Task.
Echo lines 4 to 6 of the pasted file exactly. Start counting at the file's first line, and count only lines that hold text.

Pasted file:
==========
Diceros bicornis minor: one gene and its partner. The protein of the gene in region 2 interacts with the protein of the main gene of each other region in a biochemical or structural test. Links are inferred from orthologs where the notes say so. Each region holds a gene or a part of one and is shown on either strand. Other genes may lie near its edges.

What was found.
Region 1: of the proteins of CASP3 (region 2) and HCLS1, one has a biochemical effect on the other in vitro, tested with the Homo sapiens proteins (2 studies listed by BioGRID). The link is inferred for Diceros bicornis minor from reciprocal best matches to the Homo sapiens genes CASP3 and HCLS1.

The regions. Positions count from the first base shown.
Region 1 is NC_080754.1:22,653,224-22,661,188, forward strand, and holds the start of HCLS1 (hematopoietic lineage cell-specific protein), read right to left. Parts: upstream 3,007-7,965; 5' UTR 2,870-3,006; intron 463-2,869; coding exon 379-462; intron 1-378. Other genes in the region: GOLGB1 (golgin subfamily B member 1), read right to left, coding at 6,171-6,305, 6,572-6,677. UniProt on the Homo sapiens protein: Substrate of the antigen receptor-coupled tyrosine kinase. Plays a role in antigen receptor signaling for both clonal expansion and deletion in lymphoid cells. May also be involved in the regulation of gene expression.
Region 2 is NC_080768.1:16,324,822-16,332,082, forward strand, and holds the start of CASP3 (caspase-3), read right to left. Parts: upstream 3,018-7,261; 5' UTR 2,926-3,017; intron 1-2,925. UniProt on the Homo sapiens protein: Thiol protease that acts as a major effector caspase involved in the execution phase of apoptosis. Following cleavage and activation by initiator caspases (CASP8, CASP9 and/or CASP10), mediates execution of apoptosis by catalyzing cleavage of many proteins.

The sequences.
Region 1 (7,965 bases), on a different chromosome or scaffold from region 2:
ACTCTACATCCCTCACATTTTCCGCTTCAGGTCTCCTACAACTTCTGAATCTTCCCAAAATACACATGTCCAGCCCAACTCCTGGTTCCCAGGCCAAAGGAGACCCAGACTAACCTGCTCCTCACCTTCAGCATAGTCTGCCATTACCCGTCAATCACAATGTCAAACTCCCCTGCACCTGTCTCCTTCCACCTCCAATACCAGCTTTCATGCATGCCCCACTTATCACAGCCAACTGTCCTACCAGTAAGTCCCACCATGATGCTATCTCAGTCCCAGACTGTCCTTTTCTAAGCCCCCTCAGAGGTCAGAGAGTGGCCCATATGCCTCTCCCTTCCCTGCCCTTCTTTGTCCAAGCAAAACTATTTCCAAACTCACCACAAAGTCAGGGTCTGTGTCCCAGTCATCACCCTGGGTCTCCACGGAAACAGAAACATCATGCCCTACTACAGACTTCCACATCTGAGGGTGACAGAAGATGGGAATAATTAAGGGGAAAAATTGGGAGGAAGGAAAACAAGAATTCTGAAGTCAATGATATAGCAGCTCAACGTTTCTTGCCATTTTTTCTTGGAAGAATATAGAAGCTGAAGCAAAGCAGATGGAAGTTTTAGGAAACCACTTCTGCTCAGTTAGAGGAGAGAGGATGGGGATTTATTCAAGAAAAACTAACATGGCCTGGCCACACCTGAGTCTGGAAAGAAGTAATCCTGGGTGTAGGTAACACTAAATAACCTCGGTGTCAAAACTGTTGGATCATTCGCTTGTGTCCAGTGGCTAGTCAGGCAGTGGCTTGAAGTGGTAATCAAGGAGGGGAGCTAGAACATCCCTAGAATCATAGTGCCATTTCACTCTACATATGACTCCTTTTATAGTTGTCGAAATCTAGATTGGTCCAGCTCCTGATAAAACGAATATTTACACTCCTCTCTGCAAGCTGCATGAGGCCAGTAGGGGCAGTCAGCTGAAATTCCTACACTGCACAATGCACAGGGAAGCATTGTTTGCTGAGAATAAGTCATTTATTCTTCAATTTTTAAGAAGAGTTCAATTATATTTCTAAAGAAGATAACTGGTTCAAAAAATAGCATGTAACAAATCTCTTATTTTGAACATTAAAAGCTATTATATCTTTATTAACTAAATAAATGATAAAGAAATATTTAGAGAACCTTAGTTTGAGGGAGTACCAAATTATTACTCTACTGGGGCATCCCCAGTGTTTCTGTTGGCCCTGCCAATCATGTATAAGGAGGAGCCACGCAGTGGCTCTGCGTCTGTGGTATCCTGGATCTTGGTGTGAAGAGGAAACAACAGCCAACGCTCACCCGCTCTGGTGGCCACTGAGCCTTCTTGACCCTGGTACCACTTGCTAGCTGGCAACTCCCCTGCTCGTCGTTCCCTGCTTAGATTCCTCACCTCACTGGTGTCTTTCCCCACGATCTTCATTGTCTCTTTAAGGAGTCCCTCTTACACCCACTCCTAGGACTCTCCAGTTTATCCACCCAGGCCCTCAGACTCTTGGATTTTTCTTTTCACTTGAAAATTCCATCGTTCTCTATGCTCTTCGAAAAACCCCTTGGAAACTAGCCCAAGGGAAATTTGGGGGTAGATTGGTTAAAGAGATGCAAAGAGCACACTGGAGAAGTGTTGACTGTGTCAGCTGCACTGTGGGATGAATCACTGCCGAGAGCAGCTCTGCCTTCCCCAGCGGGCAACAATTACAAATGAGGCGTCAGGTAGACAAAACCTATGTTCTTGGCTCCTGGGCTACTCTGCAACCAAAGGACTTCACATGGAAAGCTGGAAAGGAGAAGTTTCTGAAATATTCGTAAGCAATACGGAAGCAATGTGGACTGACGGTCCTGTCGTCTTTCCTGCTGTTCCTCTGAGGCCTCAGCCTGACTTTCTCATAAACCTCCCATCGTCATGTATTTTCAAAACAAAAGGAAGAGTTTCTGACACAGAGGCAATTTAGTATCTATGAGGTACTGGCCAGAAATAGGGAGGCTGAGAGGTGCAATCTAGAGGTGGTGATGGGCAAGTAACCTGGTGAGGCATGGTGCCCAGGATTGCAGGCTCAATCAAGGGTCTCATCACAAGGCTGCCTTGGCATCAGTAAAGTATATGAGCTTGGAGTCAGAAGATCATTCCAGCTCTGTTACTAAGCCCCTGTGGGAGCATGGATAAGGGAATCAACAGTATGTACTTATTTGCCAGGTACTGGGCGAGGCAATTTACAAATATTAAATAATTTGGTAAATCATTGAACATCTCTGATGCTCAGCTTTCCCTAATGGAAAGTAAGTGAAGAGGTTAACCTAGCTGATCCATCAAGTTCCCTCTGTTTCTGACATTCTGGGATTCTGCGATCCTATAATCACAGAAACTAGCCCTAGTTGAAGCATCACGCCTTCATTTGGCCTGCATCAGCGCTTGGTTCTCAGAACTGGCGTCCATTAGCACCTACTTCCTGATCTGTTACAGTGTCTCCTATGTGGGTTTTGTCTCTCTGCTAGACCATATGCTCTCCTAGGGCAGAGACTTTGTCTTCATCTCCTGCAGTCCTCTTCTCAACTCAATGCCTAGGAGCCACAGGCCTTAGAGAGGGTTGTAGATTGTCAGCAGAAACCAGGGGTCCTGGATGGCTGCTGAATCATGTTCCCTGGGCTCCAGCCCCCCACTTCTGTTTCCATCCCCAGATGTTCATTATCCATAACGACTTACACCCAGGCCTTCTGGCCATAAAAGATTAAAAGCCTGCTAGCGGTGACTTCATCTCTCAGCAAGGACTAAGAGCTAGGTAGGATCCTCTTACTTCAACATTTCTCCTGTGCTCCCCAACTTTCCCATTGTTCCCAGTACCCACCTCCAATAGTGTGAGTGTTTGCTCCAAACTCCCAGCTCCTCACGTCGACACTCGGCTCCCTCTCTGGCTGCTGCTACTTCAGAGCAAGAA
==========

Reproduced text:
The regions. Positions count from the first base shown.
Region 1 is NC_080754.1:22,653,224-22,661,188, forward strand, and holds the start of HCLS1 (hematopoietic lineage cell-specific protein), read right to left. Parts: upstream 3,007-7,965; 5' UTR 2,870-3,006; intron 463-2,869; coding exon 379-462; intron 1-378. Other genes in the region: GOLGB1 (golgin subfamily B member 1), read right to left, coding at 6,171-6,305, 6,572-6,677. UniProt on the Homo sapiens protein: Substrate of the antigen receptor-coupled tyrosine kinase. Plays a role in antigen receptor signaling for both clonal expansion and deletion in lymphoid cells. May also be involved in the regulation of gene expression.
Region 2 is NC_080768.1:16,324,822-16,332,082, forward strand, and holds the start of CASP3 (caspase-3), read right to left. Parts: upstream 3,018-7,261; 5' UTR 2,926-3,017; intron 1-2,925. UniProt on the Homo sapiens protein: Thiol protease that acts as a major effector caspase involved in the execution phase of apoptosis. Following cleavage and activation by initiator caspases (CASP8, CASP9 and/or CASP10), mediates execution of apoptosis by catalyzing cleavage of many proteins.